by Brian Leubitz
Governor Brown briefly discussed the drought in his state of the state speech, but clearly there is plenty more to be said. The picture to the right is what is passing for the Sierra snowpack these days. But first let’s review what he did say in the speech:
Among all our uncertainties, weather is one of the most basic. We can’t control it. We can only live with it, and now we have to live with a very serious drought of uncertain duration.
Right now, it is imperative that we do everything possible to mitigate the effects of the drought. I have convened an Interagency Drought Task Force and declared a State of Emergency. We need everyone in every part of the state to conserve water. We need regulators to rebalance water rules and enable voluntary transfers of water and we must prepare for forest fires. As the State Water Action Plan lays out, water recycling, expanded storage and serious groundwater management must all be part of the mix. So too must be investments in safe drinking water, particularly in disadvantaged communities. We also need wetlands and watershed restoration and further progress on the Bay Delta Conservation Plan.
It is a tall order.
He goes on to mention that climate change is real, and that we will be facing more variable weather, more droughts, more fires and other extreme weather. But while 2013 was the driest year on record, it is far from being the driest California has experienced. That being said, a UC-Berkeley professor, B. Lynn Ingram, believes that it might be the driest year in 500 years. But that isn’t to say that we know 2014 will be better, or that it was some sort of anomaly.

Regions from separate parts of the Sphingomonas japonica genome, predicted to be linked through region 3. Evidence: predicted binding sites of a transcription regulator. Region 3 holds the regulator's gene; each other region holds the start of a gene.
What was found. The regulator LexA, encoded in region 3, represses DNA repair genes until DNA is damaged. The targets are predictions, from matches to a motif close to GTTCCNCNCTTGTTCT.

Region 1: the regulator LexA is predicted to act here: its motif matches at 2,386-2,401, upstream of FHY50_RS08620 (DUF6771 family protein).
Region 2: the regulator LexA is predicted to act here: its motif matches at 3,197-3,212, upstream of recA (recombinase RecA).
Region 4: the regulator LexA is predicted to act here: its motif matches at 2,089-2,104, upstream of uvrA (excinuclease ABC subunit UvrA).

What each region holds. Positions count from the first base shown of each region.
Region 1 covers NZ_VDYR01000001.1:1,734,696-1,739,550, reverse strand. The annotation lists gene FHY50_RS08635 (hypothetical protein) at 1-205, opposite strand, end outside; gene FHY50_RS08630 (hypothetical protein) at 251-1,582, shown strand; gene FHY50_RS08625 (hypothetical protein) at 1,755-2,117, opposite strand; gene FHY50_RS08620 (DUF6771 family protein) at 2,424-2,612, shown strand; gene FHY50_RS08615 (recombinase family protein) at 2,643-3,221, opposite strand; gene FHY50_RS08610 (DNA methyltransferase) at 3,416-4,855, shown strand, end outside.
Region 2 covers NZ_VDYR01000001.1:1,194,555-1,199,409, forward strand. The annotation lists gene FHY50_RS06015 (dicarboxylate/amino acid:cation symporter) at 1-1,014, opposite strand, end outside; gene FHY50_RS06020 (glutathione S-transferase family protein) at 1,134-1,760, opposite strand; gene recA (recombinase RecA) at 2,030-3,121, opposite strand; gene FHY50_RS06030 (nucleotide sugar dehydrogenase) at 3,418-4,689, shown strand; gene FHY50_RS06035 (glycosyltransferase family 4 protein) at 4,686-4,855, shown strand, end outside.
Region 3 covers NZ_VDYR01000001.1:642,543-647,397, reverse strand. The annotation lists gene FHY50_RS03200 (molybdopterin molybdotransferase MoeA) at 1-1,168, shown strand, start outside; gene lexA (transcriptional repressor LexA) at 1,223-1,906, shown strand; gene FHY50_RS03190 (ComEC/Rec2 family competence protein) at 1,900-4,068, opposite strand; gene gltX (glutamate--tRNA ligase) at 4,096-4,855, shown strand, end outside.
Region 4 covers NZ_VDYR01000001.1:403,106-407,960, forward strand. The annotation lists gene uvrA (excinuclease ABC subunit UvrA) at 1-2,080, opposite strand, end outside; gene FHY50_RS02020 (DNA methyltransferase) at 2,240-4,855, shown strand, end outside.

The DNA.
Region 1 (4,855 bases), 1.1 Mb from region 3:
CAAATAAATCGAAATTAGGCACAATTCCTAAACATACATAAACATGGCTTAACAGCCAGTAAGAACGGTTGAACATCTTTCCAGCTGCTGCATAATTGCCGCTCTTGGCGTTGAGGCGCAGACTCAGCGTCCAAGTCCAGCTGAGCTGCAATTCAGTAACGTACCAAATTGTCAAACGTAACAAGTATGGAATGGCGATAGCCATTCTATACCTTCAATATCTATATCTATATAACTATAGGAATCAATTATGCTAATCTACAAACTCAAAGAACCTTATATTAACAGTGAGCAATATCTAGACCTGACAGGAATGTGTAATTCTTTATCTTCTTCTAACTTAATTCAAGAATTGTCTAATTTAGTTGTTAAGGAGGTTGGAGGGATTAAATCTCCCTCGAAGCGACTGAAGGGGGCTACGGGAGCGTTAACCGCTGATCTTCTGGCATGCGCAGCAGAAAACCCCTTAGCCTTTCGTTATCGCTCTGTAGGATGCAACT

When Drake landed in California in the 16th Century, it was reportedly as dry, if not drier. But the bigger issue is that the massive 20th century development was based on an abnormally wet century. A century when our droughts were shorter and less severe than the previous millenia:
If you go back thousands of years, you see that droughts can go on for years if not decades, and there were some dry periods that lasted over a century, like during the Medieval period and the middle Holocene. The 20th century was unusually mild here, in the sense that the droughts weren’t as severe as in the past. It was a wetter century, and a lot of our development has been based on that.(B. Lynn Ingram)
Today, that wetter climate supports over 10 million people in LA county alone, in addition to one of the most productive agricultural regions in the world. Yet what happens if 2013 isn’t a blip on the radar, and it is a part of the reversion to the mean? Then we would need to really critically examine our land use patterns and how we collect, store and use our water. But, instead of that critical analysis, the California GOP would rather make this a political issue. Us versus them; agriculture vs environmentalists.
But even if you wanted an us versus them, it isn’t clear that you can stop at just agriculture and protection of endangered species. But, that’s what the GOP is going with. It sounds good enough to draw the most senior Republican in the nation, Speaker John Boehner: